This is a video excerpt from The Freethinking Leader Coalition, unpacking the third lie in Marcus and Ashley’s upcoming book, Nine Lies about Work. To view the full video, read book excerpts, and engage with the authors, join here by pre-ordering the book. To learn more about The Freethinking Leader Coalition, click here.
Almost every person in the world of work has come across cascaded goals at some point in his or her career – and most likely it’s been a constant in yours. Each year you are expected to fill out several goals that must align to your manager’s, and hers to her manager’s, and up and up the chain all the way to your CEO. Once you’ve written your goals for the year, you immediately forget about them – that is, until the end of the year rolls around and you’re expected to rate yourself on how well you have achieved these goals (that you’ve probably forgotten about). You have to make sure that your evaluation of yourself isn’t too glowing – after all, you don’t want it to seem like your goals were too easy – and just hard enough that you were able to achieve some of them. Your team leader will then have to give you a rating, and then finally you can breathe out – until the whole process starts up again.
Even at face value, these cascaded goals feel unnecessary and irrelevant. But companies use them for three purposes:
Alignment: The CEO believes that if he or she can cascade goals from the top down to the bottom of the organization, the organization will be aligned.
Tracking progress: Companies also use goals to track progress throughout the year, thinking that if a team leader can go in and see that their team is, say, 52% complete with 32% of their goals, they can use that information to understand if they are on track or not.
Evaluation: At the end of the year, your goals are used to evaluate you. How many you completed (or didn’t complete) can affect your salary, your bonus, and your future at your company.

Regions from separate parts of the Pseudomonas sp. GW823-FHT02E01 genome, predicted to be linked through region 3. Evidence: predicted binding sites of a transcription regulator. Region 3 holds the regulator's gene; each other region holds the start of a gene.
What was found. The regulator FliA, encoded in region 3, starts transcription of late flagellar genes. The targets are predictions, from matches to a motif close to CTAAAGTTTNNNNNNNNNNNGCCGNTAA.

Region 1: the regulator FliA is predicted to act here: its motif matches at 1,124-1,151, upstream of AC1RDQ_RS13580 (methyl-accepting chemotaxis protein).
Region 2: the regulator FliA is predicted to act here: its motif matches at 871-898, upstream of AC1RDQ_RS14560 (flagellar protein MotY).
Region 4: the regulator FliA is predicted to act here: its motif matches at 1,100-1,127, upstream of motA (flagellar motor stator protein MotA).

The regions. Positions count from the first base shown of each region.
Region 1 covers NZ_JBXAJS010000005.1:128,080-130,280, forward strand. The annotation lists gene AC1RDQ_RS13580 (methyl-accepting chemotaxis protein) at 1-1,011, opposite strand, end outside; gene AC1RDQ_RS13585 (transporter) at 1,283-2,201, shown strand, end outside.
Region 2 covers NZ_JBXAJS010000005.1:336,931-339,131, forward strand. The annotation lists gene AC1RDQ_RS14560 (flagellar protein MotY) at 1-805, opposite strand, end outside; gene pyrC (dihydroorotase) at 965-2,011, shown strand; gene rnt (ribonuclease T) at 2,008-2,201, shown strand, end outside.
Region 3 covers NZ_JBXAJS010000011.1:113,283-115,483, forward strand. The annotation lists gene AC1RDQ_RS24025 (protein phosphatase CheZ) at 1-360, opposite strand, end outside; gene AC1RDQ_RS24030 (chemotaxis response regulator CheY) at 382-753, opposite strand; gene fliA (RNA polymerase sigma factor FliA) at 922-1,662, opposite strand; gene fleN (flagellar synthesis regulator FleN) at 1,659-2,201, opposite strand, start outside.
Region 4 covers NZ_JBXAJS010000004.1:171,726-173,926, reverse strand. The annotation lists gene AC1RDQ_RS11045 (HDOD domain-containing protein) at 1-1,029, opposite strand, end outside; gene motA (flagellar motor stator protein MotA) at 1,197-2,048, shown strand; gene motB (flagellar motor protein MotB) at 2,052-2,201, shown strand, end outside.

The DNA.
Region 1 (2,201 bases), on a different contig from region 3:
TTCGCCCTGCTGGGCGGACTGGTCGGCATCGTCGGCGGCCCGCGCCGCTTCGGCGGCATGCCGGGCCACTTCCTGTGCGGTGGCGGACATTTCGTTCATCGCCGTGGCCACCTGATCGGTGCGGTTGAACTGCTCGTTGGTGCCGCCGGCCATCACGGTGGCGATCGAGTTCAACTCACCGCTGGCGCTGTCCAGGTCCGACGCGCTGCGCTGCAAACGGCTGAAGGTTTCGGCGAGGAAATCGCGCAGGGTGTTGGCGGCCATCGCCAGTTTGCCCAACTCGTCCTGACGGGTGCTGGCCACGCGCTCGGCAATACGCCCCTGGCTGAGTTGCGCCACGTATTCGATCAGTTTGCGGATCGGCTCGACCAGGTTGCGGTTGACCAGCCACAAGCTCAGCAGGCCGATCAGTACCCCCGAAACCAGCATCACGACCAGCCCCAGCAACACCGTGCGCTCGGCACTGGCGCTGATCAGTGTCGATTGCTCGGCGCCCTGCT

Unfortunately, goals don’t actually do any of these three things at all.
Goals don’t align companies. Once you get two or three levels below the CEO, the goals become theoretical and abstract. If they were really going to help the organization stay aligned throughout the course of the year, people would go in and check them – and probably more than once. And yet, less than 5% of employees look at their goals once after they’ve set them.
Goals don’t track progress. Goal attainment isn’t linear; it’s binary. Let’s say your goal is to run a marathon, and you’ve completed the first 13 miles. Does that mean that you are 50% done with your marathon? Perhaps technically, but anyone who has run the full 26 miles knows that 90% of the effort comes in the last three or four miles. You can’t be 50% done with a goal, you can only complete it or not complete it.
You can’t use goals to evaluate people. To evaluate you against a coworker, your team leader would have to perfectly calibrate your goals against theirs. We would have to achieve perfect inter-rater reliability in order to judge two completely different people by their five completely different goals – and as I hope you know by now, that’s impossible.
Goals are useful when they enable us to make manifest something inside of ourselves that we deem valuable. The only way for them to be valuable is if we set them for ourselves, voluntarily. If they come from within. If a goal is imposed on you from above, or cascaded upon you, it’s an un-goal and it no longer serves any purpose at all.
To learn the truth, join the Freethinking Leader Coalition.